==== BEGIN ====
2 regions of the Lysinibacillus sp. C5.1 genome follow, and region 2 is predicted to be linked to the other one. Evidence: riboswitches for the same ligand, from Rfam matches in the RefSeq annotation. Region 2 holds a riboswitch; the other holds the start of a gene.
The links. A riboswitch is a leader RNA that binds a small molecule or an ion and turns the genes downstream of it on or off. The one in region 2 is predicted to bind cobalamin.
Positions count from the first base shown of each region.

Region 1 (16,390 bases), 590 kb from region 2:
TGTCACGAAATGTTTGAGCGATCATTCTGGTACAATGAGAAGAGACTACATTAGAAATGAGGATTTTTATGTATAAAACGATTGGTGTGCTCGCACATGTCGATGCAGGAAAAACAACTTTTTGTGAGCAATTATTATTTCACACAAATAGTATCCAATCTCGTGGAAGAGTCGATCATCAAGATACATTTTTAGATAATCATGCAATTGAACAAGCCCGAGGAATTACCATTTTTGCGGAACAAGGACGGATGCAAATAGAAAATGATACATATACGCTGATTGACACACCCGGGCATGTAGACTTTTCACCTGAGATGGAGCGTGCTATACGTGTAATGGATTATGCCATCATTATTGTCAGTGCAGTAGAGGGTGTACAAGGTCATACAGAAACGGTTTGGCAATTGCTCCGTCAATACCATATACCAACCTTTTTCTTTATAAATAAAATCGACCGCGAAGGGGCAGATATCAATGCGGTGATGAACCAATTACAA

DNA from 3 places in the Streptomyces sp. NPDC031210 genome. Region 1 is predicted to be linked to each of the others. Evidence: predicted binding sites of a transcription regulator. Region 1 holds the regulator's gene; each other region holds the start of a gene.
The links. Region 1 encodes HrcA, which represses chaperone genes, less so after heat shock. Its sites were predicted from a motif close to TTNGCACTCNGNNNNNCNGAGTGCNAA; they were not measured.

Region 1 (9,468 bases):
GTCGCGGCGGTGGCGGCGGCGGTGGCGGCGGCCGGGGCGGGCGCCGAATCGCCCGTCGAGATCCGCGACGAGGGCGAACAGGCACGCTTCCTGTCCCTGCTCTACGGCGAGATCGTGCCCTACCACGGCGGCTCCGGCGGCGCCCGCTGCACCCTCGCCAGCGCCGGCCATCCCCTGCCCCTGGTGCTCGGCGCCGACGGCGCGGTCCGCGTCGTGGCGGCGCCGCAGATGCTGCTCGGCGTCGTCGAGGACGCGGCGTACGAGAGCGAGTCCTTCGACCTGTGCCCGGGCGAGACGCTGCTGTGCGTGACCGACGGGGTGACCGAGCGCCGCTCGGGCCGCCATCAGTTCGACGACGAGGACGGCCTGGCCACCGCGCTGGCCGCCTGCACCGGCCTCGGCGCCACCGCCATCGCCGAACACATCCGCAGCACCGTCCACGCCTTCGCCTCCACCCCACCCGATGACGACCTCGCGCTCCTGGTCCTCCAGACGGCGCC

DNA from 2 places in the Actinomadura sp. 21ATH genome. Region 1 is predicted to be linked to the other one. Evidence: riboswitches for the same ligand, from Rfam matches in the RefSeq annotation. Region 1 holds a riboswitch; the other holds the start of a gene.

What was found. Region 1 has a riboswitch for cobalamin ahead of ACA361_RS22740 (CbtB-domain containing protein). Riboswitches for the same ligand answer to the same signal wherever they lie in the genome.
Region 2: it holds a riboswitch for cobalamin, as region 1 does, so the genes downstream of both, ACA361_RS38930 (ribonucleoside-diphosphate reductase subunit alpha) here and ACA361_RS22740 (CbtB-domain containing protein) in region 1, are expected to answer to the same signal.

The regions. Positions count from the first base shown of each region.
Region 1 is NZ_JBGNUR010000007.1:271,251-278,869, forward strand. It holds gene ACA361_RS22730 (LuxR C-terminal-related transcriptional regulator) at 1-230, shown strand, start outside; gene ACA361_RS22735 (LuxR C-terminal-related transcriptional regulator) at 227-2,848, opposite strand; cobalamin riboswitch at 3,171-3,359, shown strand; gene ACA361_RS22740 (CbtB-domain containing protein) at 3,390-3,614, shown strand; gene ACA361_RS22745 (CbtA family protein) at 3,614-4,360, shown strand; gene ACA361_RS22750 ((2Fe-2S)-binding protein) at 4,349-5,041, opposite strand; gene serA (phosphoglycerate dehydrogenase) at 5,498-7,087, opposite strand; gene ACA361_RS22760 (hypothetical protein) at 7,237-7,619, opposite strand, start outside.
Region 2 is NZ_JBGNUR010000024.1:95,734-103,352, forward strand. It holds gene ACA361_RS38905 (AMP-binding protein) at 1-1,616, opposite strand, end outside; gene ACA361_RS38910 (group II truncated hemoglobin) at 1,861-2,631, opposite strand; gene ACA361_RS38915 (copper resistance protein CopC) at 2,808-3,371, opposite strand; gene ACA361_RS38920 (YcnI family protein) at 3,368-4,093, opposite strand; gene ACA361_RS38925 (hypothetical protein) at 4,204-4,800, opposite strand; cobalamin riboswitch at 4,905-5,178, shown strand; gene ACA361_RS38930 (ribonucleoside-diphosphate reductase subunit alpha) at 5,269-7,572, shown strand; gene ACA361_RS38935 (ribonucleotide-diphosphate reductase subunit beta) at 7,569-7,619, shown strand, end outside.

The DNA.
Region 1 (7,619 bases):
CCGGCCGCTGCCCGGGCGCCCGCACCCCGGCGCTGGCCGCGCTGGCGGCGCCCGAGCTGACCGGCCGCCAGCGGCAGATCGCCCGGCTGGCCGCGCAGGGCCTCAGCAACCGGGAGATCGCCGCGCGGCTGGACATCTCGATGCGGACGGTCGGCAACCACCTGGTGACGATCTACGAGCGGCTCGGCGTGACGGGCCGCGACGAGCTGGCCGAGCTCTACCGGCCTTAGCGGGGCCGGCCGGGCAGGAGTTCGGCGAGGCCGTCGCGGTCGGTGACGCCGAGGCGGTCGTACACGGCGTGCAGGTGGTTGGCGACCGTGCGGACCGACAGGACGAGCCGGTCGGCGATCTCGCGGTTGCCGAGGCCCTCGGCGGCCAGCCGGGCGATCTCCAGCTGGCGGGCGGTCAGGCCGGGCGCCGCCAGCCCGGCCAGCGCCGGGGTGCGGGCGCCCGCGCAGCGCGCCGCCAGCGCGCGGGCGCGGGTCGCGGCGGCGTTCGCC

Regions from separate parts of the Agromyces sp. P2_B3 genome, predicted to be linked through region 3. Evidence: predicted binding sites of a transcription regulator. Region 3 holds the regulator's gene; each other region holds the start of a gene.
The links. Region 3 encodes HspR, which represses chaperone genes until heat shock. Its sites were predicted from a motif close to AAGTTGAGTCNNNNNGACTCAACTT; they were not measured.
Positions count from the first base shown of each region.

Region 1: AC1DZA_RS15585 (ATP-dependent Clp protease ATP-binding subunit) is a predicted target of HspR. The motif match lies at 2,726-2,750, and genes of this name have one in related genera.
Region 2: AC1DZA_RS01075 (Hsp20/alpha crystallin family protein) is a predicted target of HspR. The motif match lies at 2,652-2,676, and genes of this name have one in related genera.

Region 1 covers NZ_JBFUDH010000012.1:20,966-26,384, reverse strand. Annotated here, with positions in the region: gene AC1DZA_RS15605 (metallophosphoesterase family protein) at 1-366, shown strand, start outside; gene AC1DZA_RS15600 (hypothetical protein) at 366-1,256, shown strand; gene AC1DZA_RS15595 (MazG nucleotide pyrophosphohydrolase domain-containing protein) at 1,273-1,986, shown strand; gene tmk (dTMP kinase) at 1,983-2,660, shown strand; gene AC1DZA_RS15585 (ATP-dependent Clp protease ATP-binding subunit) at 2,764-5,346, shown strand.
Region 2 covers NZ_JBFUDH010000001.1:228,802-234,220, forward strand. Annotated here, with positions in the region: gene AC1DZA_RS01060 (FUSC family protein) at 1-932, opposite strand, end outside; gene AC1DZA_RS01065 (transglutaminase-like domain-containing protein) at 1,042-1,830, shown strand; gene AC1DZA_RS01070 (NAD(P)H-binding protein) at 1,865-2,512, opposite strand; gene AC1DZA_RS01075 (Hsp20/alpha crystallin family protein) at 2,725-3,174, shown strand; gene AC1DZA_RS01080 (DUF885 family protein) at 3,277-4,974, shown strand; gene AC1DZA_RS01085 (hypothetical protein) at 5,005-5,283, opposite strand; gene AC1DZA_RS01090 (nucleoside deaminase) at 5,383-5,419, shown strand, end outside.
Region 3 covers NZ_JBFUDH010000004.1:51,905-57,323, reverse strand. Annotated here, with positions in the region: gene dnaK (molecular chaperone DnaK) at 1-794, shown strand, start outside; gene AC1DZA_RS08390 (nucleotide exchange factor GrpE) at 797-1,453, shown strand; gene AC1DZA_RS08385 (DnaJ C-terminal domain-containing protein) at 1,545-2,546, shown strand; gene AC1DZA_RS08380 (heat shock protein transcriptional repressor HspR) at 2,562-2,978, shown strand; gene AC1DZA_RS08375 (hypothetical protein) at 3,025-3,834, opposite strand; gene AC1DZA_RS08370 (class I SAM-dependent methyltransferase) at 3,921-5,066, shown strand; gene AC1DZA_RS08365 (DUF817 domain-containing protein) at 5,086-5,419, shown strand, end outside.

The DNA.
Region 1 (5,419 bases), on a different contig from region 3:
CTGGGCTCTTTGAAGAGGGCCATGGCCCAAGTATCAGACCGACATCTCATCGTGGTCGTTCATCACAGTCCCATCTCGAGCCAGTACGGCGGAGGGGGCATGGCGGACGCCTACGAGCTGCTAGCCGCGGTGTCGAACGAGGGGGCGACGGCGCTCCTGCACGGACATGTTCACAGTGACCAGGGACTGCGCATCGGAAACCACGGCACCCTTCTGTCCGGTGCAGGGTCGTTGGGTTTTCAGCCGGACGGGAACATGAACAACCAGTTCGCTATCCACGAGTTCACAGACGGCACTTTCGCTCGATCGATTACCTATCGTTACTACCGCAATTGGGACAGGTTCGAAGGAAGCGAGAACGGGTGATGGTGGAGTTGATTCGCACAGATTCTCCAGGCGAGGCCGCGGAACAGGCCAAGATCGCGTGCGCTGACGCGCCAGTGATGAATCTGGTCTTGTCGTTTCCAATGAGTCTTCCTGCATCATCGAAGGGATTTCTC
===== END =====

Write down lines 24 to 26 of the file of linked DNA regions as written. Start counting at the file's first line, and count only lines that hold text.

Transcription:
Region 1 covers NZ_JBFUDH010000012.1:20,966-26,384, reverse strand. Annotated here, with positions in the region: gene AC1DZA_RS15605 (metallophosphoesterase family protein) at 1-366, shown strand, start outside; gene AC1DZA_RS15600 (hypothetical protein) at 366-1,256, shown strand; gene AC1DZA_RS15595 (MazG nucleotide pyrophosphohydrolase domain-containing protein) at 1,273-1,986, shown strand; gene tmk (dTMP kinase) at 1,983-2,660, shown strand; gene AC1DZA_RS15585 (ATP-dependent Clp protease ATP-binding subunit) at 2,764-5,346, shown strand.
Region 2 covers NZ_JBFUDH010000001.1:228,802-234,220, forward strand. Annotated here, with positions in the region: gene AC1DZA_RS01060 (FUSC family protein) at 1-932, opposite strand, end outside; gene AC1DZA_RS01065 (transglutaminase-like domain-containing protein) at 1,042-1,830, shown strand; gene AC1DZA_RS01070 (NAD(P)H-binding protein) at 1,865-2,512, opposite strand; gene AC1DZA_RS01075 (Hsp20/alpha crystallin family protein) at 2,725-3,174, shown strand; gene AC1DZA_RS01080 (DUF885 family protein) at 3,277-4,974, shown strand; gene AC1DZA_RS01085 (hypothetical protein) at 5,005-5,283, opposite strand; gene AC1DZA_RS01090 (nucleoside deaminase) at 5,383-5,419, shown strand, end outside.
Region 3 covers NZ_JBFUDH010000004.1:51,905-57,323, reverse strand. Annotated here, with positions in the region: gene dnaK (molecular chaperone DnaK) at 1-794, shown strand, start outside; gene AC1DZA_RS08390 (nucleotide exchange factor GrpE) at 797-1,453, shown strand; gene AC1DZA_RS08385 (DnaJ C-terminal domain-containing protein) at 1,545-2,546, shown strand; gene AC1DZA_RS08380 (heat shock protein transcriptional repressor HspR) at 2,562-2,978, shown strand; gene AC1DZA_RS08375 (hypothetical protein) at 3,025-3,834, opposite strand; gene AC1DZA_RS08370 (class I SAM-dependent methyltransferase) at 3,921-5,066, shown strand; gene AC1DZA_RS08365 (DUF817 domain-containing protein) at 5,086-5,419, shown strand, end outside.